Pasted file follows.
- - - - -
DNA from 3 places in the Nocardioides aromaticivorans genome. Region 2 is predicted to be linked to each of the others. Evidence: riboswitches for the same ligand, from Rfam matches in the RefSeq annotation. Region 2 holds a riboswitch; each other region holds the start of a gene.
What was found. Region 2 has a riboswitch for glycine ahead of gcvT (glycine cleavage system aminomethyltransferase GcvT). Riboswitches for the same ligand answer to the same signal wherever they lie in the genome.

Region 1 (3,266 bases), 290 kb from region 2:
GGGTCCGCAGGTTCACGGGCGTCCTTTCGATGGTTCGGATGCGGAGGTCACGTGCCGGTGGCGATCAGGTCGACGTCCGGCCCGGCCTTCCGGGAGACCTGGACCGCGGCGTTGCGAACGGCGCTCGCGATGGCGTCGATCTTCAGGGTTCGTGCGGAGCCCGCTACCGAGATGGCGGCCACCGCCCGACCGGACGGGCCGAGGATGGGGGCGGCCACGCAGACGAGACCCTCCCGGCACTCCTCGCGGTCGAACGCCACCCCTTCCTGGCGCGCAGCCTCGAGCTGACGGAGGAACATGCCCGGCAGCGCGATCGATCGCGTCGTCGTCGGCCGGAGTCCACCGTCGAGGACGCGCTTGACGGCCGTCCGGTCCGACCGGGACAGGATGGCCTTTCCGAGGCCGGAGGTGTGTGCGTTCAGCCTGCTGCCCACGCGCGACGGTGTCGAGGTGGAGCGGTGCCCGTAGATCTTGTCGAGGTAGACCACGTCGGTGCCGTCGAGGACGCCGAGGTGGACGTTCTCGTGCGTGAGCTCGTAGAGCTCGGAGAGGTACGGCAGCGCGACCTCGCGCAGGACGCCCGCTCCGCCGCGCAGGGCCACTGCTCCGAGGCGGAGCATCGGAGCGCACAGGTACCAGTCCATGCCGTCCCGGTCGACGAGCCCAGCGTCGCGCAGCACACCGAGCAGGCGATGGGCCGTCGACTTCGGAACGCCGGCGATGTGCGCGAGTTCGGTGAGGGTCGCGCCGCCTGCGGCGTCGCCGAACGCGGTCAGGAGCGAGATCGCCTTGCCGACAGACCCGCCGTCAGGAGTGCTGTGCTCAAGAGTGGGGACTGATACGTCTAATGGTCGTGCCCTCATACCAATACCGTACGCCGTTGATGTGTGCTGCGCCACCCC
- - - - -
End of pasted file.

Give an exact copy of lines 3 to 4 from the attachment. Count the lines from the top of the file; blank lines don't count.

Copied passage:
Region 1 (3,266 bases), 290 kb from region 2:
GGGTCCGCAGGTTCACGGGCGTCCTTTCGATGGTTCGGATGCGGAGGTCACGTGCCGGTGGCGATCAGGTCGACGTCCGGCCCGGCCTTCCGGGAGACCTGGACCGCGGCGTTGCGAACGGCGCTCGCGATGGCGTCGATCTTCAGGGTTCGTGCGGAGCCCGCTACCGAGATGGCGGCCACCGCCCGACCGGACGGGCCGAGGATGGGGGCGGCCACGCAGACGAGACCCTCCCGGCACTCCTCGCGGTCGAACGCCACCCCTTCCTGGCGCGCAGCCTCGAGCTGACGGAGGAACATGCCCGGCAGCGCGATCGATCGCGTCGTCGTCGGCCGGAGTCCACCGTCGAGGACGCGCTTGACGGCCGTCCGGTCCGACCGGGACAGGATGGCCTTTCCGAGGCCGGAGGTGTGTGCGTTCAGCCTGCTGCCCACGCGCGACGGTGTCGAGGTGGAGCGGTGCCCGTAGATCTTGTCGAGGTAGACCACGTCGGTGCCGTCGAGGACGCCGAGGTGGACGTTCTCGTGCGTGAGCTCGTAGAGCTCGGAGAGGTACGGCAGCGCGACCTCGCGCAGGACGCCCGCTCCGCCGCGCAGGGCCACTGCTCCGAGGCGGAGCATCGGAGCGCACAGGTACCAGTCCATGCCGTCCCGGTCGACGAGCCCAGCGTCGCGCAGCACACCGAGCAGGCGATGGGCCGTCGACTTCGGAACGCCGGCGATGTGCGCGAGTTCGGTGAGGGTCGCGCCGCCTGCGGCGTCGCCGAACGCGGTCAGGAGCGAGATCGCCTTGCCGACAGACCCGCCGTCAGGAGTGCTGTGCTCAAGAGTGGGGACTGATACGTCTAATGGTCGTGCCCTCATACCAATACCGTACGCCGTTGATGTGTGCTGCGCCACCCC